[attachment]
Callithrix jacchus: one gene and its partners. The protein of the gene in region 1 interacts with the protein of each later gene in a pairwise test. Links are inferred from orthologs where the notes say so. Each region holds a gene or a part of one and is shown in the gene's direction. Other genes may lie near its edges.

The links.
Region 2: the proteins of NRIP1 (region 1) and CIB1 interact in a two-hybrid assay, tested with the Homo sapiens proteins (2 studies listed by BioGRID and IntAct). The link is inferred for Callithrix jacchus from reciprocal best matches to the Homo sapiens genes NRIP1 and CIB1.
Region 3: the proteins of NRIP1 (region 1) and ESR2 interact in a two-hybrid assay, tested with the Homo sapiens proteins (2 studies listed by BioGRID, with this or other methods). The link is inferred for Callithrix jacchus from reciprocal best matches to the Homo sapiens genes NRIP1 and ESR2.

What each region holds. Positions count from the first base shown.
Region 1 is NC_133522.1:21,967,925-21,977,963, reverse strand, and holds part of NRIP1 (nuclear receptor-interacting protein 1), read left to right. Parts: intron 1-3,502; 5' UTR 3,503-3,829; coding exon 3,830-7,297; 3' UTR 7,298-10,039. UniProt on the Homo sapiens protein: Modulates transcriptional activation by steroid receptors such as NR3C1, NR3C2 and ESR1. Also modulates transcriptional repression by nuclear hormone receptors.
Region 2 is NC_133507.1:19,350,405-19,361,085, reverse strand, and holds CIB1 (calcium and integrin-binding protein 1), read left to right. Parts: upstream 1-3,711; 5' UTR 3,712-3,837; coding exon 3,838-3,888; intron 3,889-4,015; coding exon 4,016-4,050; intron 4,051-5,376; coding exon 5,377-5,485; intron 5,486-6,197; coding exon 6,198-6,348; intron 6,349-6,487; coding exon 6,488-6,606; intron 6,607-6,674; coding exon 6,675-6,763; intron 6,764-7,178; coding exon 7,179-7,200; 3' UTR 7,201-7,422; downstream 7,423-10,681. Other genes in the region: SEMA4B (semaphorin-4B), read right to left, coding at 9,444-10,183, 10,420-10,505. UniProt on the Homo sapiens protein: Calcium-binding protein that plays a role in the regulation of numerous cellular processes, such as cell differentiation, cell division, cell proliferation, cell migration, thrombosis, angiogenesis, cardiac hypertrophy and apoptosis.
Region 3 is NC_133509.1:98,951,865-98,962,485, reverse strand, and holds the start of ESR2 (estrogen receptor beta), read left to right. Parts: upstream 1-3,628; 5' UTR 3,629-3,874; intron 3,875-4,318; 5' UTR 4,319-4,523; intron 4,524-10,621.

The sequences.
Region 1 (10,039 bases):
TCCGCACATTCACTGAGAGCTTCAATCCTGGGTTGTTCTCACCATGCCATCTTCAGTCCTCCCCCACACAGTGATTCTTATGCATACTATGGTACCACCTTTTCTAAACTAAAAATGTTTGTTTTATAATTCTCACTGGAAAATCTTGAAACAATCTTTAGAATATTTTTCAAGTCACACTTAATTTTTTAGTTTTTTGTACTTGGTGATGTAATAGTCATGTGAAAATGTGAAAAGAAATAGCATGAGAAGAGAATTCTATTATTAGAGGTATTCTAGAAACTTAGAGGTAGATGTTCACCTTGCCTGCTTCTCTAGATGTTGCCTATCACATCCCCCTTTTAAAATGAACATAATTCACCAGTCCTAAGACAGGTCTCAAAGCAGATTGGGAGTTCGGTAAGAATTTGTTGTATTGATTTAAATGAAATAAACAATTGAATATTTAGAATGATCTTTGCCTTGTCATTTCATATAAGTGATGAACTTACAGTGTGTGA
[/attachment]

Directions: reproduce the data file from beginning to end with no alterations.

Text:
Callithrix jacchus: one gene and its partners. The protein of the gene in region 1 interacts with the protein of each later gene in a pairwise test. Links are inferred from orthologs where the notes say so. Each region holds a gene or a part of one and is shown in the gene's direction. Other genes may lie near its edges.

The links.
Region 2: the proteins of NRIP1 (region 1) and CIB1 interact in a two-hybrid assay, tested with the Homo sapiens proteins (2 studies listed by BioGRID and IntAct). The link is inferred for Callithrix jacchus from reciprocal best matches to the Homo sapiens genes NRIP1 and CIB1.
Region 3: the proteins of NRIP1 (region 1) and ESR2 interact in a two-hybrid assay, tested with the Homo sapiens proteins (2 studies listed by BioGRID, with this or other methods). The link is inferred for Callithrix jacchus from reciprocal best matches to the Homo sapiens genes NRIP1 and ESR2.

What each region holds. Positions count from the first base shown.
Region 1 is NC_133522.1:21,967,925-21,977,963, reverse strand, and holds part of NRIP1 (nuclear receptor-interacting protein 1), read left to right. Parts: intron 1-3,502; 5' UTR 3,503-3,829; coding exon 3,830-7,297; 3' UTR 7,298-10,039. UniProt on the Homo sapiens protein: Modulates transcriptional activation by steroid receptors such as NR3C1, NR3C2 and ESR1. Also modulates transcriptional repression by nuclear hormone receptors.
Region 2 is NC_133507.1:19,350,405-19,361,085, reverse strand, and holds CIB1 (calcium and integrin-binding protein 1), read left to right. Parts: upstream 1-3,711; 5' UTR 3,712-3,837; coding exon 3,838-3,888; intron 3,889-4,015; coding exon 4,016-4,050; intron 4,051-5,376; coding exon 5,377-5,485; intron 5,486-6,197; coding exon 6,198-6,348; intron 6,349-6,487; coding exon 6,488-6,606; intron 6,607-6,674; coding exon 6,675-6,763; intron 6,764-7,178; coding exon 7,179-7,200; 3' UTR 7,201-7,422; downstream 7,423-10,681. Other genes in the region: SEMA4B (semaphorin-4B), read right to left, coding at 9,444-10,183, 10,420-10,505. UniProt on the Homo sapiens protein: Calcium-binding protein that plays a role in the regulation of numerous cellular processes, such as cell differentiation, cell division, cell proliferation, cell migration, thrombosis, angiogenesis, cardiac hypertrophy and apoptosis.
Region 3 is NC_133509.1:98,951,865-98,962,485, reverse strand, and holds the start of ESR2 (estrogen receptor beta), read left to right. Parts: upstream 1-3,628; 5' UTR 3,629-3,874; intron 3,875-4,318; 5' UTR 4,319-4,523; intron 4,524-10,621.

The sequences.
Region 1 (10,039 bases):
TCCGCACATTCACTGAGAGCTTCAATCCTGGGTTGTTCTCACCATGCCATCTTCAGTCCTCCCCCACACAGTGATTCTTATGCATACTATGGTACCACCTTTTCTAAACTAAAAATGTTTGTTTTATAATTCTCACTGGAAAATCTTGAAACAATCTTTAGAATATTTTTCAAGTCACACTTAATTTTTTAGTTTTTTGTACTTGGTGATGTAATAGTCATGTGAAAATGTGAAAAGAAATAGCATGAGAAGAGAATTCTATTATTAGAGGTATTCTAGAAACTTAGAGGTAGATGTTCACCTTGCCTGCTTCTCTAGATGTTGCCTATCACATCCCCCTTTTAAAATGAACATAATTCACCAGTCCTAAGACAGGTCTCAAAGCAGATTGGGAGTTCGGTAAGAATTTGTTGTATTGATTTAAATGAAATAAACAATTGAATATTTAGAATGATCTTTGCCTTGTCATTTCATATAAGTGATGAACTTACAGTGTGTGA